Many will celebrate this seminal event next week. The 50th anniversary falls on a Wednesday, just as the actual event did. But to appreciate what the march meant beyond the grand spectacle and King’s inspiring and riveting words requires a knowledge and understanding of what occurred before and after the march.

Consider:

The march actually had been in the works for 22 years. A. Philip Randolph, head of the Brotherhood of Sleeping Car Porters and the first African-American to serve on the executive council of the American Federation of Labor, had threatened in 1941 to stage a march of 100,000 on Washington to protest racial discrimination in defense industries and military service. So powerful was his threat that President Franklin Roosevelt summoned him to the White House to find a way to stave off the protest. Randolph stood firm and a week later, Roosevelt capitulated on part of the demands, issuing an executive order establishing a Fair Employment Practices Committee to end discrimination in defense industries.

Randolph called off the march but continued to press for an end to discrimination in the military service. After Harry Truman became president, Randolph met with him in 1948 and threatened a mass civil disobedience campaign. Truman too capitulated and issued an executive order five months after that meeting calling for integration in the military.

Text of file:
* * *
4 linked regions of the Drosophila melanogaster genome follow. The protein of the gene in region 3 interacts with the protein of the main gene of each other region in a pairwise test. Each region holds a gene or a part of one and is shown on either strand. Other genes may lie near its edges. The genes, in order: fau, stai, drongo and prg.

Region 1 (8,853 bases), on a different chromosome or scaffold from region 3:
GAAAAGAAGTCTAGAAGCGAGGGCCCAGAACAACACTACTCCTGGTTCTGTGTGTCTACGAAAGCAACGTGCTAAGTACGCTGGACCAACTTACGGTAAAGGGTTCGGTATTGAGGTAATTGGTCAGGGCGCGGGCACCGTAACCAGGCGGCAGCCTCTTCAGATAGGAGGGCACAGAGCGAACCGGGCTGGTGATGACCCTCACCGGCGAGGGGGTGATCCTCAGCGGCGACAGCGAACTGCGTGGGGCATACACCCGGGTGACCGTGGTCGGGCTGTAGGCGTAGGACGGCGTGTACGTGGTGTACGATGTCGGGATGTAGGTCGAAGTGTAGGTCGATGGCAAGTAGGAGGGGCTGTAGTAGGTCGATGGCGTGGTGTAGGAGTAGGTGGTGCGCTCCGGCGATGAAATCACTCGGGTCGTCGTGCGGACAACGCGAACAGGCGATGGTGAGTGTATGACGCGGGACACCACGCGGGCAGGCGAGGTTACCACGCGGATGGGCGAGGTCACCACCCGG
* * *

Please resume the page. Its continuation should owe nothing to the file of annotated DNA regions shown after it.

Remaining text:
So, it’s not at all surprising that Randolph, 74 years old in 1963, would be tapped to lead the March on Washington, and that his mentee, Bayard Rustin, would be its organizer.

Randolph was steadily crusading against the discrimination and inequality that was still prevalent in America, saying its unfairness and brutality could be seen on TV as the media captured scenes of violence against nonviolent protesters throughout the South. A mass protest was urged and this time meetings between civil rights activists and the White House – President John F. Kennedy’s administration – failed to derail it.

The high-point that day is memorably the speech Martin Luther King gave. But organizers met with President Kennedy afterward, and though Kennedy was assassinated just months later, the foundation for the Civil Rights Act of 1964 and the Voting Rights Act of 1965 would be the result.